September 16, 2012
Lost in It's Own Beautiful Reflection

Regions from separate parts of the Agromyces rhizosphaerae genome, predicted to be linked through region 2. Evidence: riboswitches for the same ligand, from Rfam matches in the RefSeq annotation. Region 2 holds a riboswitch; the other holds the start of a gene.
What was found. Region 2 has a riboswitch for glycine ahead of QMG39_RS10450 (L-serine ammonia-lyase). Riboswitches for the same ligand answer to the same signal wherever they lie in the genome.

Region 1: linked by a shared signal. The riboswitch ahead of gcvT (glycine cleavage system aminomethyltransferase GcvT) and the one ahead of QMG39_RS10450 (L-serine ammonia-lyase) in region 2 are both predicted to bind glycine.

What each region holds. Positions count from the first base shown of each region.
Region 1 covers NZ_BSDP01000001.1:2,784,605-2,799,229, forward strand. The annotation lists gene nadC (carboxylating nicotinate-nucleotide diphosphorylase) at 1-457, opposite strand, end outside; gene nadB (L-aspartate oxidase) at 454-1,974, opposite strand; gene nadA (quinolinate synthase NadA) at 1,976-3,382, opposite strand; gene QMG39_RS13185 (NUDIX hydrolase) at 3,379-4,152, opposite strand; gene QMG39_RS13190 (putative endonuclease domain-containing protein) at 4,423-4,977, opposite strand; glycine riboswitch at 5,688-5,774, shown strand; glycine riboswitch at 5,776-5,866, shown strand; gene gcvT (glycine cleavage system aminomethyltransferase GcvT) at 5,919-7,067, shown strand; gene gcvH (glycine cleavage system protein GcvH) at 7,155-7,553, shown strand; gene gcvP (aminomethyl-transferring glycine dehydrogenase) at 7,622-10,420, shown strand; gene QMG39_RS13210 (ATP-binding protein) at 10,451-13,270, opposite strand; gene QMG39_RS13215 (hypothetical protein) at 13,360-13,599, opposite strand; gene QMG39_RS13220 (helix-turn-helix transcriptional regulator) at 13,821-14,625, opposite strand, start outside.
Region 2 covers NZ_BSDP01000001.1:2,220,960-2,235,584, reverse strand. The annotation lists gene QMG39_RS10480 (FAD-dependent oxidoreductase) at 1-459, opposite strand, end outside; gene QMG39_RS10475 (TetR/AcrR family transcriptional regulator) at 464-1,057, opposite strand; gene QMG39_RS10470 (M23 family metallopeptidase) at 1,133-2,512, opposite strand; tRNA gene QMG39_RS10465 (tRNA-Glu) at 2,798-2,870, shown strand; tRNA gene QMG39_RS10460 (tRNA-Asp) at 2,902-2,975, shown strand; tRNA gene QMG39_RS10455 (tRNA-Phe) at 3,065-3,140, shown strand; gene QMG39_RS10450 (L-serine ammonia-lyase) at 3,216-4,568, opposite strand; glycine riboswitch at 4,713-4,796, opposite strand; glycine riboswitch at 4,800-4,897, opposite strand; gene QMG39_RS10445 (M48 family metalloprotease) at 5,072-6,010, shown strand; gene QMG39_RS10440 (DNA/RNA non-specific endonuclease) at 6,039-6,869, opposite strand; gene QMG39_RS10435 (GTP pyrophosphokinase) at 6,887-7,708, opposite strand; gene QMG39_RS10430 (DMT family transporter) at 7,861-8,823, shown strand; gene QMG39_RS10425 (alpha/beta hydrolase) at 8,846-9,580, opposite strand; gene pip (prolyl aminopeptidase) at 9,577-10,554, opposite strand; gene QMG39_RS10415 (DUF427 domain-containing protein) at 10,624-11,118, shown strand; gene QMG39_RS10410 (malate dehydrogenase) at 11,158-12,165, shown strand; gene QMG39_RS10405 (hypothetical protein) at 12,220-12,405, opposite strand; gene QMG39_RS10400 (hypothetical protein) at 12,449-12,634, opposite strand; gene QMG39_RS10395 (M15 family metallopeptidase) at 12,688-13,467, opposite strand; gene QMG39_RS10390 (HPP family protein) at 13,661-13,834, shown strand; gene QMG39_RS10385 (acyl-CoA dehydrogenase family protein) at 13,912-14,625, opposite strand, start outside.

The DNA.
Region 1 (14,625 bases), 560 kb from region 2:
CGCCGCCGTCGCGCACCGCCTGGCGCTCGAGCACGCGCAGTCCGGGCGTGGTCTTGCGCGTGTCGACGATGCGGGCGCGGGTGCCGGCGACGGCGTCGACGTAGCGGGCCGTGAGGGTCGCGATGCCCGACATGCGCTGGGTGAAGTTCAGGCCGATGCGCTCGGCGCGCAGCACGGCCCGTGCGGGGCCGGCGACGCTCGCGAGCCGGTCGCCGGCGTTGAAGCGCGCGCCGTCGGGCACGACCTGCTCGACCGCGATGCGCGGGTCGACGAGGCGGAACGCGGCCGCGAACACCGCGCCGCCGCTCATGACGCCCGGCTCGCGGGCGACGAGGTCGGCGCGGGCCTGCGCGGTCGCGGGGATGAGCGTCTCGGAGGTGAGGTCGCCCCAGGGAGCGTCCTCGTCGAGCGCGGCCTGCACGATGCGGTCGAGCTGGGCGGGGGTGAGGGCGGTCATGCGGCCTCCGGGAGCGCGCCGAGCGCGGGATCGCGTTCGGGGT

Beautifully shot capturing the postwar period visually in "you are there" color and composition. Music, too...but relentlessly intense as is the film, which is promising for first 1/2 hour. The film, the focus, the "bigger" picture gets swallowed up by the sometimes brilliant performances o its male leads, but--sadly, disappointingly--loses its way in their father son, guru and sycophant, brother, and almost lovers, in this...and the audience is left lost. Not in a productive way. The movie is grossly repetitious, I suppose because it could not find its way out of the force field of these two men. Most important, it is impossible to consider Phoenix's role as that of a seriously mentally disturbed man--even before the PTSD, despite the drinking, so there is little tension really between "master and slave," which it wants to be. Or whatever it wanted to be. Though difficult to tolerate, at times, it's worth seeing.
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